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KRISHNA JAIN PETITIONER V/S DHARAM RAJ JAIN, decided on Monday, October 14, 1991.
[ In the High Court of Madhya Pradesh, Cril.Revision 45 Of 1986. ] 14/10/1991
Judge(s) : P.C. PATHAK & S.K. CHAWLA
Advocate(s) : Rakesh Jain, Sohan Choudhary.
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  "1992 CrLJ 1028"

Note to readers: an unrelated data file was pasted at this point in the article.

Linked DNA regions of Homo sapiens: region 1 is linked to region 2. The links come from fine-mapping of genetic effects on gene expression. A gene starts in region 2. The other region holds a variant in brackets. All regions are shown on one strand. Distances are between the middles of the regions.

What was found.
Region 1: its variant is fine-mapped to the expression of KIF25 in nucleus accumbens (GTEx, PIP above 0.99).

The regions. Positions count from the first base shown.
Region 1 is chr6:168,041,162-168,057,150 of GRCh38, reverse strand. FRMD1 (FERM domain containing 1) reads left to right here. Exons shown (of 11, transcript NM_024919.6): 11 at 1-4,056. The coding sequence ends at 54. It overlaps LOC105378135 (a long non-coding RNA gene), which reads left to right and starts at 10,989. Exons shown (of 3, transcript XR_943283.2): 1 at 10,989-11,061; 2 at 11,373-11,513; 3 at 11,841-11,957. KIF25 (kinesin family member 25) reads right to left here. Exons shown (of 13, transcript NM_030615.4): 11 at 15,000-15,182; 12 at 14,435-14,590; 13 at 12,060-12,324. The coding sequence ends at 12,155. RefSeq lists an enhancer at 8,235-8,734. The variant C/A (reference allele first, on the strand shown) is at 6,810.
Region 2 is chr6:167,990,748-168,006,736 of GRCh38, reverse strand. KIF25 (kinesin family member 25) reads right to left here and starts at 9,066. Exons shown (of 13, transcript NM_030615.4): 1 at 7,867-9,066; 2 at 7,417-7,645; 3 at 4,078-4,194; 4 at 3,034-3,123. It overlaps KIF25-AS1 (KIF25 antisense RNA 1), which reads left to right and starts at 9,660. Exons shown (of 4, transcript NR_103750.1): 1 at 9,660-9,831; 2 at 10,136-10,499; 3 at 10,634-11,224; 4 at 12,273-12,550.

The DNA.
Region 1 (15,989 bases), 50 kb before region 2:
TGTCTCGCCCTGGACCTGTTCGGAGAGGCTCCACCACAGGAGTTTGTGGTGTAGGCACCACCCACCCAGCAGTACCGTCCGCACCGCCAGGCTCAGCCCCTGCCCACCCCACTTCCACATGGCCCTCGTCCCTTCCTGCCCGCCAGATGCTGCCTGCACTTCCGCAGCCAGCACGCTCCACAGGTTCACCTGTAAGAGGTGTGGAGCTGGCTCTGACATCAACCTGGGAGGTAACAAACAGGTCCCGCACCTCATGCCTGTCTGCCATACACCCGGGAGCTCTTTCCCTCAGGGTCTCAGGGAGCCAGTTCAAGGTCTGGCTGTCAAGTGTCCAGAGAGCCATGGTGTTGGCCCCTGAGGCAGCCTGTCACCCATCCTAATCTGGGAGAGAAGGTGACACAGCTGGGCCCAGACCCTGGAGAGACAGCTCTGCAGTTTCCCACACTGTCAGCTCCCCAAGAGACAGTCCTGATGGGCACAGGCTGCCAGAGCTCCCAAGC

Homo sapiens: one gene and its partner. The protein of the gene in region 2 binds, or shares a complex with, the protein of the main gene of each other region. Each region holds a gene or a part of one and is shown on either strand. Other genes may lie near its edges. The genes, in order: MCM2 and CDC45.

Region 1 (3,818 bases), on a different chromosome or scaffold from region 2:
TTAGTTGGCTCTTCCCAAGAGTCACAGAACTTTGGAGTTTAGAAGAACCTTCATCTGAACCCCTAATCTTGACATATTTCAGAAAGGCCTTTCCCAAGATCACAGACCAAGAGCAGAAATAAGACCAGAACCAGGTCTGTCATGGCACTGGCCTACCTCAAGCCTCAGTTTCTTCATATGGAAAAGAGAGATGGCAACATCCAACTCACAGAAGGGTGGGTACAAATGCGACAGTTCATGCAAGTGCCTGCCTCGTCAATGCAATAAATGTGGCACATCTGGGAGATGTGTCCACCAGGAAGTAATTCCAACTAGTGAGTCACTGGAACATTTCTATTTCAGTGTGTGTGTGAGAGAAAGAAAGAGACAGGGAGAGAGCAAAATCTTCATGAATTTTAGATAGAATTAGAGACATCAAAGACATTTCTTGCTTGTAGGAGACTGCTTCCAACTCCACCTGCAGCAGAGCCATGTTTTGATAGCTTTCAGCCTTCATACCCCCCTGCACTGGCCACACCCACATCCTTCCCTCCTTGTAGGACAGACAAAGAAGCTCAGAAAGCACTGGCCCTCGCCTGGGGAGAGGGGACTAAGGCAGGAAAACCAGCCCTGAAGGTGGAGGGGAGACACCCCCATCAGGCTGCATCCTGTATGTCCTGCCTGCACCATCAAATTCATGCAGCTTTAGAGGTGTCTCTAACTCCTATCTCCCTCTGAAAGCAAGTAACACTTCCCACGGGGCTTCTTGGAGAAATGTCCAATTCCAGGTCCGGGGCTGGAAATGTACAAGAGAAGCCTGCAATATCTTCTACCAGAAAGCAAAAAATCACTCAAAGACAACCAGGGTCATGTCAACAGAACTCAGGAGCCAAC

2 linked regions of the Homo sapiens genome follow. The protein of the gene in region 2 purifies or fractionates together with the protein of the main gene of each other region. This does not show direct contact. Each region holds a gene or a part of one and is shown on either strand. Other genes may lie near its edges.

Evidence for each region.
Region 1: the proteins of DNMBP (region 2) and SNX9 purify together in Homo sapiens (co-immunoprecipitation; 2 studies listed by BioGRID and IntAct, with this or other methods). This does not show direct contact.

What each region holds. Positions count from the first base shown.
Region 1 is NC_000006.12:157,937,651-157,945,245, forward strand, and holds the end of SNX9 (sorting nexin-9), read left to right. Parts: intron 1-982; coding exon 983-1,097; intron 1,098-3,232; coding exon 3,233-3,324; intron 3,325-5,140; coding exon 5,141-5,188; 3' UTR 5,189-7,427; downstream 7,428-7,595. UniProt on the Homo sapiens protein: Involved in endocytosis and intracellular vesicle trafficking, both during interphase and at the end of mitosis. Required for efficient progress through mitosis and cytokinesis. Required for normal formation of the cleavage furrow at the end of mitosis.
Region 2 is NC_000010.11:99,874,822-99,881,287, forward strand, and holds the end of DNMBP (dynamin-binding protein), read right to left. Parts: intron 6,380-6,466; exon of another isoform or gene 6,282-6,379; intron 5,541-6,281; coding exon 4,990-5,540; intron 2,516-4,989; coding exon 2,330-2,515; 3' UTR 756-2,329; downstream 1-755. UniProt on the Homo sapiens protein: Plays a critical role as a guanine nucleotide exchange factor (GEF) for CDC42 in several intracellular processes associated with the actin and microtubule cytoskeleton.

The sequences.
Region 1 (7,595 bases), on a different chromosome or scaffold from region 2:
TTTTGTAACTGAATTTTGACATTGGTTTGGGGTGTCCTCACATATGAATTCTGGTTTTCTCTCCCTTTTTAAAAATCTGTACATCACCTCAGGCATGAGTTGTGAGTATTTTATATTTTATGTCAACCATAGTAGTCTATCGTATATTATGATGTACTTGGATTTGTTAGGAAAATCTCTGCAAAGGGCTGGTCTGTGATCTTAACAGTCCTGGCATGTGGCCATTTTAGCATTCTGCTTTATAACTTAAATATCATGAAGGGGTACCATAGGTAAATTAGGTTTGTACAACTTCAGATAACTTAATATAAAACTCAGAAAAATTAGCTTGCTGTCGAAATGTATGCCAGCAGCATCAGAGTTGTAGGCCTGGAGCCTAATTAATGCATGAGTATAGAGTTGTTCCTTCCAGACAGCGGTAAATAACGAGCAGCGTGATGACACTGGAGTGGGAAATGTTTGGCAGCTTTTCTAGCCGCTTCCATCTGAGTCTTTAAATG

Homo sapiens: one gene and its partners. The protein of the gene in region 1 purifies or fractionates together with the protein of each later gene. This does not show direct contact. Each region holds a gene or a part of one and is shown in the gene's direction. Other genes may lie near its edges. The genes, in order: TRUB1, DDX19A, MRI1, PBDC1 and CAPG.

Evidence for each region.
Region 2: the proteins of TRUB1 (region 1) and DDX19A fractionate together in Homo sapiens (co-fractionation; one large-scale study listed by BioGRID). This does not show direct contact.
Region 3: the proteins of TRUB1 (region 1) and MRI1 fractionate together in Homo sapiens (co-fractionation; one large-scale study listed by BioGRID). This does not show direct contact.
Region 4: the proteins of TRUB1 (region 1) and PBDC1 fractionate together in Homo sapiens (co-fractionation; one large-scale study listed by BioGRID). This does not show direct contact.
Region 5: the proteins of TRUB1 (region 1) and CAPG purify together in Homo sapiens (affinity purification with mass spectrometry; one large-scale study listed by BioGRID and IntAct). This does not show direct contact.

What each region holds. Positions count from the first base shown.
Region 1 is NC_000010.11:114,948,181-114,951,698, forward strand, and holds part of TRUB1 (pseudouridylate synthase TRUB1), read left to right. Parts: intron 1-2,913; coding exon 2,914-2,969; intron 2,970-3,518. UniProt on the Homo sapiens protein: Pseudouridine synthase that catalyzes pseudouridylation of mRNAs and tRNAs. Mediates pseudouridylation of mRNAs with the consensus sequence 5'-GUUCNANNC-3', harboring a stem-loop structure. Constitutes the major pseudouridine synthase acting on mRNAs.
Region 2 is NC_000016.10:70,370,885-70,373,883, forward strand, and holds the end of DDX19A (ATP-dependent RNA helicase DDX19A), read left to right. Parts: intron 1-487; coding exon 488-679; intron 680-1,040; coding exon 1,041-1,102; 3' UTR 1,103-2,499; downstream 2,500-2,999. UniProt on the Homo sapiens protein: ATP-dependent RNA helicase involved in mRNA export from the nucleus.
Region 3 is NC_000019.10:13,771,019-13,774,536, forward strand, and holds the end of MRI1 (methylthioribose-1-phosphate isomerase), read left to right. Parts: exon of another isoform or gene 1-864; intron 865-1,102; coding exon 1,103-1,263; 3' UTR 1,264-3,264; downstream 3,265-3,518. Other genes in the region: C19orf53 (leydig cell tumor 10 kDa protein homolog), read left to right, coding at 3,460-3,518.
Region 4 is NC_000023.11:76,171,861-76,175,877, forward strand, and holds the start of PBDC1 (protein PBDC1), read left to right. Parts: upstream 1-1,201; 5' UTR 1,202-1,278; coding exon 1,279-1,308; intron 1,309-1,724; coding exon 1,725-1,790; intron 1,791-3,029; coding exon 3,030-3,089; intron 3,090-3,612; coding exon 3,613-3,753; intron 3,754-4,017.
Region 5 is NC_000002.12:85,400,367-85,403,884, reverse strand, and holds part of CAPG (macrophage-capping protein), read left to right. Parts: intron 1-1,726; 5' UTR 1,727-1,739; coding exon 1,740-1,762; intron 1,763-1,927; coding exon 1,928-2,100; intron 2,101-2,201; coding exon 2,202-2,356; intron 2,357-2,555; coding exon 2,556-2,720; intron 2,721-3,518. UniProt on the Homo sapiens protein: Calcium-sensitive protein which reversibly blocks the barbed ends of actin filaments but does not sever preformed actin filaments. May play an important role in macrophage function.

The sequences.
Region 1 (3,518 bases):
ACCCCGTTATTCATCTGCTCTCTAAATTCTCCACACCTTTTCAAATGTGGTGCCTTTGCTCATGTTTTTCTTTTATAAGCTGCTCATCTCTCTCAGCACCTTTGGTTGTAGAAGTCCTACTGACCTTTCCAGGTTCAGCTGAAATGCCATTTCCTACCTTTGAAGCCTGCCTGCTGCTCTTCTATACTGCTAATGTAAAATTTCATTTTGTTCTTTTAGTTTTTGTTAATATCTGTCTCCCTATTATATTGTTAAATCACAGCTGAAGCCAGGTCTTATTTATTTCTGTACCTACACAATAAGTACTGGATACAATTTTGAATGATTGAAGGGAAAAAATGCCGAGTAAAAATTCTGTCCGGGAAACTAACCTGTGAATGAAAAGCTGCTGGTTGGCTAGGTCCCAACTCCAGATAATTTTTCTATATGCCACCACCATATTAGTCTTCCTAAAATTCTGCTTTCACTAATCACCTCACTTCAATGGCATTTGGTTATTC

Code Of Criminal Procedure 1973 – Section 125(2) Section 465 -Cases Referred:Sampat Kumar v. Shanti Devi 1986 0 MPLJN 4Sunita Bhutani v. Satpal 1985 2 CrLJ 1007C. M. Manai v. Esther Pachikara 1983 1 DMC 409Makundum Ali v. Nargis Bano 1982 0 MLR 366(1983) 1 Crimes 590 : Cri R No. 405/82 D/- 10-11-82 (MP) (Overruled) 7 10C. M. Manai v. Esther Pachikara 1981 0 CrLJ 76S. A. Kaiser v. Noor Sahan 1980 0 CrLJ 611Jodhan Sahu v. Mst. Kulwantikher AIR 1948 Pat 285Hemibai v. Kundibai AIR 1940 Sind 222Rosa Cracker v. Emperor AIR 1928 Mad 899Abdul Rahim v. Mst. Amir Begum AIR 1926 Lah 532Savitri W/O Govind Singh Rawat Vs Govind Singh Rawat 1986-AllAC(Cri)-0-24Enamul Haque Vs Bibi Taimunissa 1967-AIR(PAT)-0-344Janamma Vs Kuttappa Panicker 1959-AIR(KER)-0-366Chittaranjan Das Vs State Of West Bengal 1963-Air(Sc)-0-1696Mohd.Ahmed Khan Vs Shah Bang Begum 1985-Curcrij-0-297     P.C. PATHAK J.(1.) This is reference made by one of us (Pathak-J) to Division Bench to answer the following questions.(i) whether recording of reasons is sine qua non for awarding maintenance from the date of application? (ii) If so whether the order must be modified making it payable from the date of order? (iii) Whether the 'date of order' in S. 125(2) means the date of order of the Revisional Court also?(2.) Smt. Krishnabai was married to non-applicant Dharamraj 16 years before the date of petition in accordance with Hindu Rites. She alleged that when Ku. Kalpana applicant No. 2 was in the womb the non-applicant snatched her ornaments and forced her to return to her parents. After the birth of the child she requested him to take her back but he gave no response. The applicant with her child continues to stay with her parents. On 4-6-1982 the applicant and her child filed petition u/ S. 125 Cr P. C. before the Chief Judicial Magistrate claiming maintenance @ Rs. 400/- per month to the mother and Rs. 200/- to the child from the date or application. The non-applicant filed his written statement on 30-9-1982. The trial Court allowed the application by order dated 24-4-1985 granting Rs. 200/- to the wife and Rs. 100/- to the child from the date of application.(3.) The non-applicant filed revision on 5-6-1985 before the Sessions Court. The Revisional Court held that Ku. Kalpana was not born from the cohabitation of the non-applicant but this does not affect his liability to maintain her as also his illegitimate child. There being no proof that the applicant was 'living' in adultery the maintenance could not be denied to her also. Thus both were held entitled to maintenance from the non-applicant. The Revisional Court further held that the normal rule is to award the maintenance from the date of order and if the maintenance is to be awarded from the date of application the Court must record reasons. Since no reasons were given by the Magistrate the award of the maintenance from the date of application was set aside. The trial Court's order was modified only to the extent that the maintenance to both was allowed from the date of order of the trial Court i.e. 24-4-1985.(4.) Aggrieved by the said order the non-applicant filed M. Cr. C. No. 1096/86 while the applicants filed revision challenging the findings as to the legitimacy of Ku. Kalpana so also that part of the order which set aside the grant from the date of application.(5.) Counsel for both parties were heard. Shri Surendra Singh Advocate appears as amicus curiae.(6.) The first question for decision is whether recording of reasons is sine qua non for awarding maintenance from the date of application. S. 125(2) of the Criminal P.C. 1974 runs as under:-Such allowance shall be payable from the date of the order or if so ordered from the date of the application for maintenance. Even in the Criminal P.C. (Act No. V of 1898) the analogous provision S. 488(2) was the same as will be clear from the following:- Such allowance shall be payable from the date of the order or if so ordered from the date of the application for maintenance.(7.) In Lachhmani v. Ramu (Cr. Re. No. 405/82 decided on 10-11-1982.) Shri M. D. Bhatt J. held as under:-Sub-section (2) of Section 125 shows that such allowance has to be normally payable from the date of the order. In the alternative it could be equally ordered from the date of the application for maintenance. Reading the sub- section it clearly shows that the grant of allowance has normally to be from the date of the order alone; and in case this normal rule is not intended to be followed then the Court concerned may well grant the allowance from the date of the application; but such order should be backed by some reason to support the same (Emphasis added). Shri R. C. Shrivastava J. (Gwalior Bench) agreeing with view of Shri Bhatt J. in Mohd. Inayatuhlla Khan v Smt. Salma Bano M. Cr. C. No. 97/83 decided on 2/04/1985 held as under:- There can be no dispute on the point that ordinarily payment of maintenance under S. 125 of the Criminal P.C. has to be ordered not from the date of the application but from the date of the order. Thus according to both the learned Judges the normal rule is to award the maintenance from the date of order but if the award is from the date of application it should be supported by reasons.(8.) A contrary view of Shri U. L. Bhatt J. in C. M. Manai v. Esther Pachikara (1983) 1 DMC 409 : 1981 Cri LJ (NOC) 76 (Kerala) is that it is not necessary for the Court to record reasons for awarding maintenance from the date of petition. According to him the Court may omit to mention the date from which the maintenance order is to take effect. In such case the amount is payable from the date of order. The Court may specifically direct the order to take effect from the date of the petition.(9.) In Makundum Ali v. Nargis Bano (1983) 1 DMC 40 : (1983 Cri LJ 111) it was held that there ought to be compelling reasons before the wife is deprived of maintenance from the date of the application. Since the two Courts failed to assign any such reason the High Court set aside the order and allowed the maintenance from the date of application.(10.) A plain reading of sub-section (2) of P. 125 shows that the allowance is payable from the date of order where the Court omits to specify the date from which it is payable. The Court has power to make it payable from the date of application. See Sampat Kumar v. Shanti Devi 1986 MPLJ Note 4. Thus it is open to the Court to allow the maintenance either from the date of order or from the date of application. The view in Lachhmani's case (supra) that the grant of allowance has 'normally' to be from the date of order and in case this 'normal rule' is not intended to be followed the grant from the date of the application should be backed by some reason is nothing but to strain the plain words of the sub-section. It is an attempt to insert something more in the sub-section which the legislature never intended. We are unable to read in the sub-section laying down any normal rule to award from the date of order or that the grant from the date of application an exception. Both the aforesaid decisions do not lay down correct law and must be overruled. It is the discretion of the Magistrate to direct payment either from the date of Application or from the date of order.(11.) Next question for decision is whether it is essential to record reasons if the allowance is made payable from the date of application which implies reasons need not be recorded if the same is allowed from the date of order. In in our opinion reasons have to be recorded in both the situations. S. 354(6) of the Code provides that every final order u/ S. 125 and certain other sections shall contain points for determination the decisions there on and the reasons for the decisions. In a petition u/ S. 125 the last point for determination is the date from which the maintenance ought to be granted. This depends on the pleadings in the case. The wife may claim the allowance from the date of application and the husband may deny it. In such a case the question has to be framed and decision on it has to be supported by reasons based on evidence led by both parties in support of their claims. Yet in other case the husband may omit to deny the wife's claim from the date of application. In such cases the question may be answered in wife's favour on the short ground that there is no denial in the written statement and this may satisfy the requirement of S. 354(6). It is well settled that a party cannot be allowed to set up altogether a new case in revision not set up altogether a new case in revision not set up in the pleadings. See Jodhan Sahu v. Mst. Kulwantikher 49 Cri LJ 323 (Pat): AIR 1948 Patna 285. Therefore where the husband fails to contest the claim from the date of application by raising specific objections in the written statement he has no right to urge that the allowance should have been from the date of order and not from the date of application. A Revisional Court should be slow to entertain any objection against the Magistrate's order allowing the maintenance from the date of application when the husband fails to contest the claim in the lower Court.(12.) Next question for decision is what is the effect of non-supply of reasons for awarding maintenance from the date of application ? S. 465 of the Code provides that no omissions errors or irregularities in any proceeding will entail a reversal or alteration in appeal or in revision of any finding sentence or order unless such error omission of irregularity has occasioned a failure of justice. Mere technicalities in respect of matter which are not vital or important or significant in a trial should not be allowed to frustrate the ends of justice. Chittaranjan Das v. State of West Bengal AIR 1963 SC 1696 : (1963 (2) Cri LJ 534).(13.) I came across several cases in which the Revisional Courts following Lachhmani's case on a finding as to the absence of reasons to award the maintenance from the date of application modified the Magistrate's order mechanically directing payment only from the date of Magistrate's order. Such a short cut approach to dispose of the revision cannot be called judicious. The Revisional Court is obliged to scan the evidence on record to satisfy itself and supply the reasons in support of the Magistrate's order and the order impugned may not call for any interference. If the material on record is absent or insufficient it may resort to an order of remand with or without retaining seisin of the revision as the interest of justice and early disposal may demand. Patna High Court in 1971 Pat LJR 666 held that the section should be construed liberally and beneficially to the applicant while deciding the date from which the maintenance is to be granted. A blancket interference with the Magistrate's order in the manner aforesaid may result in grave injustice and untold miseries to the claimants who may have managed to survive during pendency of proceedings on loans or by sale of ornaments etc. or subscriptions from relations and sympathisers. In Makudum v. Nargis Bano 1982 Mat LJ 366 it was held that where the wife and the child had been neglected they were entitled to maintenance from the date of application. Following this decision in Sunita Bhutani v. Satpal 1985(2) Crimes 1007 the modification by the Additional Sessions Judge without assigning reason directing payment from the date of order was held to be unwarranted and the order of the Magistrate granting-maintenance from the date of application was restored.(14.) The claimants have now been relieved by the decisions of Supreme Court in Mohd. Ahmed Khan v. Shah Bano Begum AIR 1985 SC 945 : (1985 Cri LJ 875) and Smt. Savitri v. Govind Singh Rawat AIR 1986 SC 984 : (1986 Cri LJ 4 1) laying down that the Magistrate can grant interim maintenance. In the absence of any such order it is essential for the magistrate to enquire the source from which the wife maintained herself and her child if any the conduct of parties during the proceedings and other relevant matter so as to properly decide the date from which the maintenance may be payable. Where the wife maintained herself and children by selling ornaments and collecting funds from the relations the Court awarded maintenance from the date of application. S. A. Kaiser v. Noor Sahan 1980 Cri LJ 611 (Cal).(15.) Next question for decision is whether the 'date of order' in sub-sec. (2) of S. 125 could also be the date of revisional order ? It is settled by catena of cases that maintenance can be granted either from the date of order of the Magistrate or from the date of application before him. The Magistrate has no discretion to allow it from a third date. There is also no provision for awarding maintenance prior to the date of application. Rosa Cracker v. Emperor AIR 1928 Mad 899 Abdul Rahim v. Mst. Amir Begum AIR 1926 Lah 532: (27 Cri LJ 610) and Enamul Haque v. Bibi Taimnissa AIR 1967 Pat 344 : (1967 Cri LJ 1364). Thus the Court cannot award maintenance from the date of child's birth : Janamma v. Kuthappa Panicker AIR 1959 Ker 366 : (1959 Cri LJ 1328).(16.) In Gafoor Ahmed v. Amnabi Cr. R. No. 22 of 1983 (Indore) decided on 7-8-1986 Y.D. Gyani J. held as under (at page 392 (of '86 DMC)):-So far as the question of making the order retrospective the learned Sessions Judge in his order has not indicated any reason for doing so. No doubt it is within the discretion of the Court making the order of maintenance to award a sum either from the date of application or from the date on which the order is passed. In such matters it is expected of the Revisional Court to take realistic view of the matter as the proceeding at times consume considerable time before an order is passed accumulation of arrears of maintenance allowance in case the order is made retrospective in effect at times results in great deal of hardship. To avoid this the Court should consider awarding of interim maintenance which has now been held to be awardable by the Supreme Court if such interim maintenance is not asked for and awarded at least the Revisional Court should in the event of making the order retrospective in effect record reasons for doing so lest it results in not merely a great deal of hardship to the husband but also deprives forums of granting the grounds or reasons on the basis of which a retrospective maintenance order is passed. As in this case no reasons are indicated the ends of justice would sufficiently be met if the order is made effective from the date it was made by the learned Sessions judge.(17.) In the aforesaid case (Gafoor Ahmed's case) the trial Court had dismissed the application u/S. 125. The Revisional Court granted maintenance from the date of application. In order to avoid hardship to the husband due to accumulated arrears Gyani J. held that reasons must be recorded for granting maintenance from the date of application. Since no reasons were given by the revisional Court he directed the maintenance to be payable from the date of Revisional Court's order. Thus he carved out a third date not stipulated in S. 125(2). This was beyond the scope of S. 125(2).(18.) With utmost respect to Gyani J. we are of the opinion that accumulation of large arrears is hardly a ground to deny the wife if she makes out a case for grant of maintenance from the date of application. We may refer to 1965 Pun LJ 170 : (1965) 67 Punjab Law Reporter 263 wherein it was held (at page 268 (of 65 Pun LR)) :- The fact that arrears have accumulated is no justification for writing them off. The argument that the petitioner- wife had somehow been managing to earn some amount to make her both ends meet during the interval is inconclusive. That the husband has all these years been neglecting the wife and has also been persisting in denying his marriage with her and their living together in his efforts to avoid his liability is also not irrelevant and may well be kept in view. It is not a matter of favour to the petitioner-wife nor is she begging for any charity. It is her right which is being enforced by the Court and indulgence to the respondent husband in this respect can only be at the cost of the petitioner wife's right.In Hemibai v. Kundibai AIR 1940 Sind 222 the opposite party was found to have behaved badly so as not to deserve any sympathy or consideration it was held that the maintenance should be awarded from the date of application.(19.) In view of the foregoing discussion we hold that the 'date of order' in S. 125(2) means the date of order of the Magistrate and not the date of revisional order. Gafoor Ahmed's case so far it directs payment of allowance from the date of order of the revisional Court is not good law. The answers to the questions referred are:-(i) Recording of reasons is essential in either case namely when the maintenance is granted from the date of application or from the date of order. (ii) In the absence of reasons it does not automatically follow that the maintenance should be awarded from the date of order. (iii) The date of order in S. 125(2) means the date of Magistrate's order and not the revisional order. The record be placed before the single Judge for disposal of the revisions.Order accordingly.